That’s why it’s so important to share your message and train employees on how to tell your story – so they can repeat and amplify it.

Employees don’t tell your story when they don’t understand your company’s strategy or purpose. Usually, that’s because a business message is:

  • Not articulated well to employees
  • Too internally or financially focused
  • Too complex to explain to a layperson
  • Not in words that employees feel comfortable with.
Purpose adds meaning to content marketing.
Clearly communicating your purpose attracts the right customers and employees.

Hundreds or thousands of opportunities to share the story of your company may be missed each year. A customer-centric business message helps employees by reminding them:

  • What’s the purpose of our work?
  • What is the important job we get done for customers?
  • Why do customers need us?
  • Why would customers miss us if we disappeared tomorrow?

A great business message makes employees feel proud of the work they do, the customers they serve, and the difference they make every day.

In social media, your employees’ networks are 3 to 10 times bigger than your business’ network. Make the most of that.

Get employees behind your message to make your company message more believable, consistent and memorable. Offer them training in your social media policy, give them tips and tricks to improve their own profiles, and take professional photos they can use in social media.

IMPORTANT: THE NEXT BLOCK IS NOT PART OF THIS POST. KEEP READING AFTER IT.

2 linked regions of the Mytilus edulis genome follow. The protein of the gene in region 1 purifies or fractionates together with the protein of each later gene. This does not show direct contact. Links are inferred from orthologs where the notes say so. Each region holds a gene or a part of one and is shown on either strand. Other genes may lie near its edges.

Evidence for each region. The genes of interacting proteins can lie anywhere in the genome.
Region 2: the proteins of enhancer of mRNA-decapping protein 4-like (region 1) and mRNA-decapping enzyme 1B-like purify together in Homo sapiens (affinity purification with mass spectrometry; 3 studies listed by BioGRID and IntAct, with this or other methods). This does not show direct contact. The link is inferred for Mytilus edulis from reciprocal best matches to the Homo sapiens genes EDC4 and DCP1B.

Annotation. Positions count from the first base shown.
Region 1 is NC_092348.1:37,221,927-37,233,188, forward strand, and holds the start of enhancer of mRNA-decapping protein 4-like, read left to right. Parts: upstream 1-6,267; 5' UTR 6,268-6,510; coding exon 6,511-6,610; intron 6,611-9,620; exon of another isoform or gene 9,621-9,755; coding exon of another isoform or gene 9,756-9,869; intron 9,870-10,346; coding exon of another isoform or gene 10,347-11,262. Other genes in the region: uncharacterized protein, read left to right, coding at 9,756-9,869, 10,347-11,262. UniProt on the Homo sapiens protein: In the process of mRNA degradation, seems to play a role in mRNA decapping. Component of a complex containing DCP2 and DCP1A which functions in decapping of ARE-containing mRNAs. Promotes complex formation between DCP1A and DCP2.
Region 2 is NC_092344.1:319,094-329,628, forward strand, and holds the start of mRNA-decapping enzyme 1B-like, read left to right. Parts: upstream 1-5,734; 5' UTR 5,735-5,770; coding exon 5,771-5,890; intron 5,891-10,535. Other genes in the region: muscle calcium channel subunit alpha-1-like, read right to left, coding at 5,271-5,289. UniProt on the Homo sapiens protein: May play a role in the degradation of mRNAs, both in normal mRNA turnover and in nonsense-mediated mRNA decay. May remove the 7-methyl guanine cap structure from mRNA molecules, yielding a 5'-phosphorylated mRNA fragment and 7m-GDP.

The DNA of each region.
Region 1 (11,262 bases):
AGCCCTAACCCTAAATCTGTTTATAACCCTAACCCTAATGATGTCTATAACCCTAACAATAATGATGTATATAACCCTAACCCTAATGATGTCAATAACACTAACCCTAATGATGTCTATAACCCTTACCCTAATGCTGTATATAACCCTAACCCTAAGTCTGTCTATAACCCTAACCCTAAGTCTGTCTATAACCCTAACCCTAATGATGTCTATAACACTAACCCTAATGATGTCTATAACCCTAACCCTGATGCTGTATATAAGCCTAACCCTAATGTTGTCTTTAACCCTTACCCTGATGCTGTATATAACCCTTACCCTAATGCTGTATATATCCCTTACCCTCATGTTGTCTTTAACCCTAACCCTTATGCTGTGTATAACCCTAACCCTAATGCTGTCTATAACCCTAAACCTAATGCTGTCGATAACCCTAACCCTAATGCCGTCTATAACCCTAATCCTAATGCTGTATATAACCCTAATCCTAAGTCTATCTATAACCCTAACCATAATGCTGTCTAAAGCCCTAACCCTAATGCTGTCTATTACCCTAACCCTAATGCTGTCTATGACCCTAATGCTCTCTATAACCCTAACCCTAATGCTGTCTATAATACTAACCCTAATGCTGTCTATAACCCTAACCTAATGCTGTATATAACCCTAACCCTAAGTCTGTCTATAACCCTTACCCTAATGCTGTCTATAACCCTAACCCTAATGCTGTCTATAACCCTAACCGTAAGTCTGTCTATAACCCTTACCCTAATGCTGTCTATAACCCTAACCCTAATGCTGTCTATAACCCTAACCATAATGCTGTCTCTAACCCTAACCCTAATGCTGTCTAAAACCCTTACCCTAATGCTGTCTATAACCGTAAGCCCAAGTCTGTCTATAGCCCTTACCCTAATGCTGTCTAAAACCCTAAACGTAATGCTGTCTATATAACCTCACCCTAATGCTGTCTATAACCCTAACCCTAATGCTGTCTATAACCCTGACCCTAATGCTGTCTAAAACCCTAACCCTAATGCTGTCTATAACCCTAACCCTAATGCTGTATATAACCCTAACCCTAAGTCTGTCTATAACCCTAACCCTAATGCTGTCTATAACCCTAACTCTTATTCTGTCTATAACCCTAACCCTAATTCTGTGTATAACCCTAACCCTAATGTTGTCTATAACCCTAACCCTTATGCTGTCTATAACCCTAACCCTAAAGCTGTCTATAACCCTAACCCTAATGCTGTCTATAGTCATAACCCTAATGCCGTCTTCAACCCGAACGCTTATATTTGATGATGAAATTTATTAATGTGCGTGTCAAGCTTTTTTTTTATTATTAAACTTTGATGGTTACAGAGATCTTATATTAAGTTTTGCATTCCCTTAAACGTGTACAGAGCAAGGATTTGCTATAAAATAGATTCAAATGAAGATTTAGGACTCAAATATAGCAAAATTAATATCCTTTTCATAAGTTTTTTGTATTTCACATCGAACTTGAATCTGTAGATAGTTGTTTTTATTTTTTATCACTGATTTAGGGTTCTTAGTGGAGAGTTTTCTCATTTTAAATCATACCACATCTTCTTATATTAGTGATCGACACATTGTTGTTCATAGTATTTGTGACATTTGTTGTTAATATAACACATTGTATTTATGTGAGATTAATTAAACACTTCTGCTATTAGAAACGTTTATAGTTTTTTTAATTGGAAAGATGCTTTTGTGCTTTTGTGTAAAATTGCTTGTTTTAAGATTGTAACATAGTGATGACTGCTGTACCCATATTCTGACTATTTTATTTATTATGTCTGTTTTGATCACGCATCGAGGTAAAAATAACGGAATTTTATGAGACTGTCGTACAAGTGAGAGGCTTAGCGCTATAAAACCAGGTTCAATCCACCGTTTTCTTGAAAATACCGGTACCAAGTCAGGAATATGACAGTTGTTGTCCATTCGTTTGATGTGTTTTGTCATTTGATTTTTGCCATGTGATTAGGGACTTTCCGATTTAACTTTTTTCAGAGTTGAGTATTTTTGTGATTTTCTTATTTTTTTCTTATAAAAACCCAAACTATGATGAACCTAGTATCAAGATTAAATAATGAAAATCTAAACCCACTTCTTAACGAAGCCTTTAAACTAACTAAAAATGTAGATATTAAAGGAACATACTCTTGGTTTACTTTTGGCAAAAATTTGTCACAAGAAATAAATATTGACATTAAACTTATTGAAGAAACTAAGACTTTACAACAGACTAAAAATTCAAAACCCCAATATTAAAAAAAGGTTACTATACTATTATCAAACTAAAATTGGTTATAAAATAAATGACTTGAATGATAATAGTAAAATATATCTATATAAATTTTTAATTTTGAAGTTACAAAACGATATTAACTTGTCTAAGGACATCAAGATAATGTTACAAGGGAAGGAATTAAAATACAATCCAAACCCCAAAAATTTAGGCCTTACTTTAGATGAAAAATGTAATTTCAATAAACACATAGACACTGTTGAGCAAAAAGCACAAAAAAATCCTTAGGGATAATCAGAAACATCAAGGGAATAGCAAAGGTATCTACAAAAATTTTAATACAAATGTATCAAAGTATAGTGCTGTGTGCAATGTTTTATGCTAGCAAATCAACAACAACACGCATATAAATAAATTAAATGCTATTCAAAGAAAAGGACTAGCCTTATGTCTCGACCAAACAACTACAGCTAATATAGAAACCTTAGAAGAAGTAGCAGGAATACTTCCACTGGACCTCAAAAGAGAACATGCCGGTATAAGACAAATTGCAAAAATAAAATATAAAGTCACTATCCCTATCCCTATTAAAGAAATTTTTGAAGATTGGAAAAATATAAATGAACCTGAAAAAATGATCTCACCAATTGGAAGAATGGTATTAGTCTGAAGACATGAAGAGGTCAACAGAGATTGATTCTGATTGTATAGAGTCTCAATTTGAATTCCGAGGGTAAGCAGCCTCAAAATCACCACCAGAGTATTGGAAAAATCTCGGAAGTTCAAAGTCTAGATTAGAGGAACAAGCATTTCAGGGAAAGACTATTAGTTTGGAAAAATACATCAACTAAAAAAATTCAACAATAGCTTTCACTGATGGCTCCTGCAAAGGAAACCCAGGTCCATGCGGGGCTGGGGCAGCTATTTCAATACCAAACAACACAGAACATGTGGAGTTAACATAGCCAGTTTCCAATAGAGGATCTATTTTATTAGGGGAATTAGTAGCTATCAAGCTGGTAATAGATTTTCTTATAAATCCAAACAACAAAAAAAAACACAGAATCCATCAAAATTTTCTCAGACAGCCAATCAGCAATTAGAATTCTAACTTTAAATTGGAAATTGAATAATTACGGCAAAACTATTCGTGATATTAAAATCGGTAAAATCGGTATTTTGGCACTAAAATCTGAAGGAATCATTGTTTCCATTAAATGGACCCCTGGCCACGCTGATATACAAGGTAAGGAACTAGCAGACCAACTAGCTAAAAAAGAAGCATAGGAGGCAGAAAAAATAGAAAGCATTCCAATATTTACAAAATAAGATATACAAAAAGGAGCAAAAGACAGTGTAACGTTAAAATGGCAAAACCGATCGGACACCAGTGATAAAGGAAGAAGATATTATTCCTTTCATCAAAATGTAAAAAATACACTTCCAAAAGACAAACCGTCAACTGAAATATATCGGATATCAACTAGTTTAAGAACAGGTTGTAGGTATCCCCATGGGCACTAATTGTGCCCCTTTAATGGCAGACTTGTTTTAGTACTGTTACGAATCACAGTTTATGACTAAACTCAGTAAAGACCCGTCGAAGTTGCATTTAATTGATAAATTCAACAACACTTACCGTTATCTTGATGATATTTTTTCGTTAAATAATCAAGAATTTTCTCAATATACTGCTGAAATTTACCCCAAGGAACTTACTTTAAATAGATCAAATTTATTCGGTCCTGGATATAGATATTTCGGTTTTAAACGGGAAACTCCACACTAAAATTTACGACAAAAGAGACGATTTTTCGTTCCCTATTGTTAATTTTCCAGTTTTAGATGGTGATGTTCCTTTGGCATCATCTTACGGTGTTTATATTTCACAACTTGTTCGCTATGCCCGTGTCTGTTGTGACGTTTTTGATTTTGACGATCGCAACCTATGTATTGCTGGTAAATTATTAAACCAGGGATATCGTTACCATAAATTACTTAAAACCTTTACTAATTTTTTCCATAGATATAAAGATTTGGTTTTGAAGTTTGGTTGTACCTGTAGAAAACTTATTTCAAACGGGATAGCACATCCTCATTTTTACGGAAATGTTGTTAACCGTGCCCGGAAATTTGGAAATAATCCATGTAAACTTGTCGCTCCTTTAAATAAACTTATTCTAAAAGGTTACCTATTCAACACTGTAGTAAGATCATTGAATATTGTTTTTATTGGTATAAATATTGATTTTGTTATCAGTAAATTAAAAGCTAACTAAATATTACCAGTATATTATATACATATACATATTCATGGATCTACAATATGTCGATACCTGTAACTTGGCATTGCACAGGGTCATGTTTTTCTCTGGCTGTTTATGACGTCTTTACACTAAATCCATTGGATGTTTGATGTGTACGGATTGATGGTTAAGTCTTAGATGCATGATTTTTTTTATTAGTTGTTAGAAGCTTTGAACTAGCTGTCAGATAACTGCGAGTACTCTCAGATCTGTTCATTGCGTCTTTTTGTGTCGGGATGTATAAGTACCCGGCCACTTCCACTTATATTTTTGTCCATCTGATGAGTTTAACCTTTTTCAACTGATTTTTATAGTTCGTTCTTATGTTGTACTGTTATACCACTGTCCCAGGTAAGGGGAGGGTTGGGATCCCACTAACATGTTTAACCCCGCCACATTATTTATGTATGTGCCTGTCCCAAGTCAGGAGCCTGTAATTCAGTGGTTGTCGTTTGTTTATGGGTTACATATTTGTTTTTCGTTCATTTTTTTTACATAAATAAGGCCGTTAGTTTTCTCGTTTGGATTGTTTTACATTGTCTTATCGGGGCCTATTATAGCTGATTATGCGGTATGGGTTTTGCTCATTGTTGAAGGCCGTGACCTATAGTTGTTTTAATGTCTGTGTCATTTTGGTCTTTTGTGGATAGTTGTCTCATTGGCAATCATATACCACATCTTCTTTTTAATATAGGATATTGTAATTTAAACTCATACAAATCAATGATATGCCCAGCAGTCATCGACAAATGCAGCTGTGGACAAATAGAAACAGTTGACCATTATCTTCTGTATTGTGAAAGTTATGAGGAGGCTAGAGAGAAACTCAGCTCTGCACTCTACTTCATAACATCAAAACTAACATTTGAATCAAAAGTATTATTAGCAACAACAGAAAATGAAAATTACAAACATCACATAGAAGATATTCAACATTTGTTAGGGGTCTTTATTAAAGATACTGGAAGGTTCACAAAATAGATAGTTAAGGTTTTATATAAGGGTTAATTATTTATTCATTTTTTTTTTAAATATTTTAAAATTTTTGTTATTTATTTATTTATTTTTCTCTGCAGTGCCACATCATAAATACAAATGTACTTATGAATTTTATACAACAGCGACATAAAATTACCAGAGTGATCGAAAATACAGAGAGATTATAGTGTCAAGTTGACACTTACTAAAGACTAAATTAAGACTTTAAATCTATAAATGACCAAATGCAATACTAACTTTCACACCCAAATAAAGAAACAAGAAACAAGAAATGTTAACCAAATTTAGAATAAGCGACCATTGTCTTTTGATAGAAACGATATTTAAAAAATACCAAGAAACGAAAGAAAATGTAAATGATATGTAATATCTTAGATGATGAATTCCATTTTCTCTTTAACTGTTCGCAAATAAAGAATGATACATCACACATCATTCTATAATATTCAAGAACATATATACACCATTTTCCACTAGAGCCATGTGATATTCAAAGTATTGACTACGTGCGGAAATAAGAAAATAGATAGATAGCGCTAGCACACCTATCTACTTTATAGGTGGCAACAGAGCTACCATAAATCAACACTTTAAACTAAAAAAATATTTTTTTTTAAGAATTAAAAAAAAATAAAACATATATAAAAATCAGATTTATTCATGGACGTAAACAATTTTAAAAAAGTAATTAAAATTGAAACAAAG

Ron Rubin Specialty Food Assn. Leadership Award
On winning a Specialty Food Association Leadership Award, Ron Rubin stayed on message for the Republic of Tea.

Get employees involved in creating your message, as Ron Rubin does. As CEO, Rubin co-created Message Maps with employees in his two companies, The Rubin Family of Wines and The Republic of Tea.

For The Republic of Tea, the message is straightforward: “What we’re all about is enriching people’s lives through premium teas, education and innovation.”

Rubin observes that having input and agreeing on the message of the company makes employees “feel like owners themselves in this message of the company that they’re devoting a great amount of their life to. They have a say in what we’re all about. The esprit de corps went up. 

“The Message Map makes it so much easier for them. They’ve all told me that. It gives them so much more confidence and ability and consistency.”

3. Build confidence with investors

A good business message tells investors how the business will grow, still focusing on what the business does for customers. Your business message also must address investors’ critical questions: